In other words: use what you’ve got. It’s enough. That’s where real creativity happens. You can do extraordinary work without massive budgets, and without the latest tools. You are sufficient now.
Creativity is not about great ideas and brilliant first efforts.
Being more creative has nothing to do with the frequency of your epiphanies or how often you get it right on the first try. You don’t have to have it all figured out. Almost nothing in life starts the way it will end up. Bad ideas are only incomplete ideas that haven’t been refined, combined with others, or found their best context. But throw them out before they have a chance and you’ll never see what they might become.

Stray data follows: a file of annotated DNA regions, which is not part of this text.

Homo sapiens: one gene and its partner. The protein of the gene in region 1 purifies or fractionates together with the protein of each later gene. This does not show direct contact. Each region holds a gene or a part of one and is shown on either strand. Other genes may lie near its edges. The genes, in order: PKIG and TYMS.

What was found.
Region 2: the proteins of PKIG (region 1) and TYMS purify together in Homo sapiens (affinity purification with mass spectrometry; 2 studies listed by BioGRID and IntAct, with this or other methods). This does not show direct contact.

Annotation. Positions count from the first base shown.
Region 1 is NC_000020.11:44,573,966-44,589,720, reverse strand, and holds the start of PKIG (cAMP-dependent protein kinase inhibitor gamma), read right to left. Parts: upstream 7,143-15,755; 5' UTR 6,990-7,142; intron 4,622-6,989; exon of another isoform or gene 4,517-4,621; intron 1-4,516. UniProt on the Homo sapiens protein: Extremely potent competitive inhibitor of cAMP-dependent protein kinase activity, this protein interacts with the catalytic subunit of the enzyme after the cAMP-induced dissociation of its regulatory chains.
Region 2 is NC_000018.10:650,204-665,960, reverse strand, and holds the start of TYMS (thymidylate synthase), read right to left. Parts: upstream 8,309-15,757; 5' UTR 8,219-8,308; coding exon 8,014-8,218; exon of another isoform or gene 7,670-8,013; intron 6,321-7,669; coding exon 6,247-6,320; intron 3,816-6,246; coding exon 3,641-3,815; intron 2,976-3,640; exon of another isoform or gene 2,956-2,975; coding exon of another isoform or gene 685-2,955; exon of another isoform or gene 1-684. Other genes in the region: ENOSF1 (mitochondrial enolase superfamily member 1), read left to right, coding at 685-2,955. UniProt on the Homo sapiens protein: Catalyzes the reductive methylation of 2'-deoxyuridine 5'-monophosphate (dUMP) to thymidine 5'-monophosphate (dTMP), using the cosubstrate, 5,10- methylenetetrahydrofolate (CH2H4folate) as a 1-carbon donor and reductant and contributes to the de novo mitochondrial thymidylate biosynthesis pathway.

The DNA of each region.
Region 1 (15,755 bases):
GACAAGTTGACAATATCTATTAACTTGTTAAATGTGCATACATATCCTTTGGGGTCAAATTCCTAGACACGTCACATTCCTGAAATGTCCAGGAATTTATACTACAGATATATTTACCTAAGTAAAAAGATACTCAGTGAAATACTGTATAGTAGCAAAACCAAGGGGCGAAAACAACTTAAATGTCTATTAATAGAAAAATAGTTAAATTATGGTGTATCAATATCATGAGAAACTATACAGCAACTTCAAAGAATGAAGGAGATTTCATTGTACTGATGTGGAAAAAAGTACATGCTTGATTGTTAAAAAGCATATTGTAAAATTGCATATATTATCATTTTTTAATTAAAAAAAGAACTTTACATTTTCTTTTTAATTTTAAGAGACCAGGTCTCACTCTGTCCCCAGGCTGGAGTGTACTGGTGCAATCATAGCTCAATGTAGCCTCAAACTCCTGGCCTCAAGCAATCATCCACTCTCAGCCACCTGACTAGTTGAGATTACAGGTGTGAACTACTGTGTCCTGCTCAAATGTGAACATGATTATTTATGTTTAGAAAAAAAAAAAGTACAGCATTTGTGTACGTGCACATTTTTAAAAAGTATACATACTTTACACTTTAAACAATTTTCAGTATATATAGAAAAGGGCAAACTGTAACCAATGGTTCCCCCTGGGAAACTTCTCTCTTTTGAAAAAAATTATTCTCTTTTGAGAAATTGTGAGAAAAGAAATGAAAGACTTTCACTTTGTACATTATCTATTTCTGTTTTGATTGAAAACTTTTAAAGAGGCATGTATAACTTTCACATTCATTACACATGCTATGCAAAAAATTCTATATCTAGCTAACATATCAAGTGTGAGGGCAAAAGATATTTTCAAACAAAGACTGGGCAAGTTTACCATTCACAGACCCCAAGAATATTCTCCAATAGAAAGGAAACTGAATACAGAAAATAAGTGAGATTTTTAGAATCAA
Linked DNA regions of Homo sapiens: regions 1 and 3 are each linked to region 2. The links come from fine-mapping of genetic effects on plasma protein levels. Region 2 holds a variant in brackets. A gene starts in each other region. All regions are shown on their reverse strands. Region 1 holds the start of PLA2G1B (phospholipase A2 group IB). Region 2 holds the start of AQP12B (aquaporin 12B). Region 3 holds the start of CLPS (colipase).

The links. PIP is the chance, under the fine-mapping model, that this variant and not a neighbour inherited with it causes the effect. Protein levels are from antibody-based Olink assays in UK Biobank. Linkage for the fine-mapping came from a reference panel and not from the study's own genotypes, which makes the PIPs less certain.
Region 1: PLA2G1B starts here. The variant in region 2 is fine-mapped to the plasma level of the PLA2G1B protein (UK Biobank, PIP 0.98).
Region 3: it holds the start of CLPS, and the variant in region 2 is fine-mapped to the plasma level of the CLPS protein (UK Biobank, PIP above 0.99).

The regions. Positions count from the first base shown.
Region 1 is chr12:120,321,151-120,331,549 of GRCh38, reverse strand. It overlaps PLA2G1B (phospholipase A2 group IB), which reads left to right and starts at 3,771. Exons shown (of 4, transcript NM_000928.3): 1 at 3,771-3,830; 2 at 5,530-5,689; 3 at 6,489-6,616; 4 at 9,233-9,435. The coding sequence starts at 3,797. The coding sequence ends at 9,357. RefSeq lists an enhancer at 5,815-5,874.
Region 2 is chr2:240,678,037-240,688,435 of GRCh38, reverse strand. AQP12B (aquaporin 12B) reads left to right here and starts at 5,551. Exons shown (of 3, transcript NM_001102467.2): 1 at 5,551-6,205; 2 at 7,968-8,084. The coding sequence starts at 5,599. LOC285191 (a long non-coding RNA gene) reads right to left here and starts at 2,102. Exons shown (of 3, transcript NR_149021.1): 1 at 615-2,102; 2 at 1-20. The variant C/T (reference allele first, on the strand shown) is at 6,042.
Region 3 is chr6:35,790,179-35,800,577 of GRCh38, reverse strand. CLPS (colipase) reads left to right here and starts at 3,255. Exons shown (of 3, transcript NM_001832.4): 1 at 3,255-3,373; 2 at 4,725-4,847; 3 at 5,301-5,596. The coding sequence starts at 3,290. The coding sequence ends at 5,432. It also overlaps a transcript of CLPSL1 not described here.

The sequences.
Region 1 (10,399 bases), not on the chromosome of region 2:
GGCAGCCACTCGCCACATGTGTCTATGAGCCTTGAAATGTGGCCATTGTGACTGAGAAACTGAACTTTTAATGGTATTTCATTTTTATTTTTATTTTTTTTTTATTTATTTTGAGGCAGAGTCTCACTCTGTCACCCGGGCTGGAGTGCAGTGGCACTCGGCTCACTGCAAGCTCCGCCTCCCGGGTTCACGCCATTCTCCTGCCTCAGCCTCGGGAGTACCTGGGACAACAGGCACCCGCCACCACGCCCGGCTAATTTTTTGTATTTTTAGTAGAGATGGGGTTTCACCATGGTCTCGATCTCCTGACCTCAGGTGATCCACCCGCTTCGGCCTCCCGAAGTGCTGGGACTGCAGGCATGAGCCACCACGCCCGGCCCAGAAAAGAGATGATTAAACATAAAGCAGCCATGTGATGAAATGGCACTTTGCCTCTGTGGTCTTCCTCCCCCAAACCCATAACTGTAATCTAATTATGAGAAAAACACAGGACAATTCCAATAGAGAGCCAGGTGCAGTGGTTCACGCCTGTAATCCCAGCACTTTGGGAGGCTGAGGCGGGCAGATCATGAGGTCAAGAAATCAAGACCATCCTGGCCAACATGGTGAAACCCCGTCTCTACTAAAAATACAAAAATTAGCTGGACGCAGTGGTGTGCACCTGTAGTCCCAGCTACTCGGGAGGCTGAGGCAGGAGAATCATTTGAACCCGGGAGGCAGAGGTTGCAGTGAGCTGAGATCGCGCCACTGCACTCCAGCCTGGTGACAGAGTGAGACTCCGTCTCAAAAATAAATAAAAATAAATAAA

Do you want to be more creative? You’ve got to be willing to fail and start ugly, sometimes really ugly, and figure it out—refine it—as you go. Everything we make is evolutionary. It gets refined with time and effort, sanded smooth with the grit of failures and missteps. It relies on mutation. But if you listen to those voices that tell you it’s not going well, and it’s not going anywhere, and you give up and start again (and again), how will you ever know how creative you really are?
That’s what I’d like to say to those who wish they were more creative: how do you know you aren’t?
You don’t need more natural talent. You don’t need the muses. You don’t need more time or money. And you definitely don’t need to be more like the sculptor with the turnips. You need to be relentlessly you, to choose courage and persistence, to embrace your constraints and do something astonishing with them, to let those first efforts be ugly on their way to being beautiful. The only way to be more creative is to create more. We can all do that.